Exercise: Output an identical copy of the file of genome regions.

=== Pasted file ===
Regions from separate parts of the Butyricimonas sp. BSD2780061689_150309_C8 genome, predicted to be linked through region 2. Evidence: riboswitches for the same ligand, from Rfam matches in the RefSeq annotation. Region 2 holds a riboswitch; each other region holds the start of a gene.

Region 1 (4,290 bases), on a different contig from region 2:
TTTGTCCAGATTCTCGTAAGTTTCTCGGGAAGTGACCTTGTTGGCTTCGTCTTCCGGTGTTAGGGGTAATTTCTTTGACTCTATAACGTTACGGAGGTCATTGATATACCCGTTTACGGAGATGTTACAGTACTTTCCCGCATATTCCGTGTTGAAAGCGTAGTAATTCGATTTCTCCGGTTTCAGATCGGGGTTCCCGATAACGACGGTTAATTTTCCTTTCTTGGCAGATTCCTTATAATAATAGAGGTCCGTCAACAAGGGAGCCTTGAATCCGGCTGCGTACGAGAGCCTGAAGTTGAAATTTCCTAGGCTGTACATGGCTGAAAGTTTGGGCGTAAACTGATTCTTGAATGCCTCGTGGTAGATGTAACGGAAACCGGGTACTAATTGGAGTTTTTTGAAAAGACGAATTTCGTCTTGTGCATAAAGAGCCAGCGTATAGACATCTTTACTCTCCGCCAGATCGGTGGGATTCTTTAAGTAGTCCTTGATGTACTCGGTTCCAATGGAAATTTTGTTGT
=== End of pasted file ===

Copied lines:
Regions from separate parts of the Butyricimonas sp. BSD2780061689_150309_C8 genome, predicted to be linked through region 2. Evidence: riboswitches for the same ligand, from Rfam matches in the RefSeq annotation. Region 2 holds a riboswitch; each other region holds the start of a gene.

Region 1 (4,290 bases), on a different contig from region 2:
TTTGTCCAGATTCTCGTAAGTTTCTCGGGAAGTGACCTTGTTGGCTTCGTCTTCCGGTGTTAGGGGTAATTTCTTTGACTCTATAACGTTACGGAGGTCATTGATATACCCGTTTACGGAGATGTTACAGTACTTTCCCGCATATTCCGTGTTGAAAGCGTAGTAATTCGATTTCTCCGGTTTCAGATCGGGGTTCCCGATAACGACGGTTAATTTTCCTTTCTTGGCAGATTCCTTATAATAATAGAGGTCCGTCAACAAGGGAGCCTTGAATCCGGCTGCGTACGAGAGCCTGAAGTTGAAATTTCCTAGGCTGTACATGGCTGAAAGTTTGGGCGTAAACTGATTCTTGAATGCCTCGTGGTAGATGTAACGGAAACCGGGTACTAATTGGAGTTTTTTGAAAAGACGAATTTCGTCTTGTGCATAAAGAGCCAGCGTATAGACATCTTTACTCTCCGCCAGATCGGTGGGATTCTTTAAGTAGTCCTTGATGTACTCGGTTCCAATGGAAATTTTGTTGT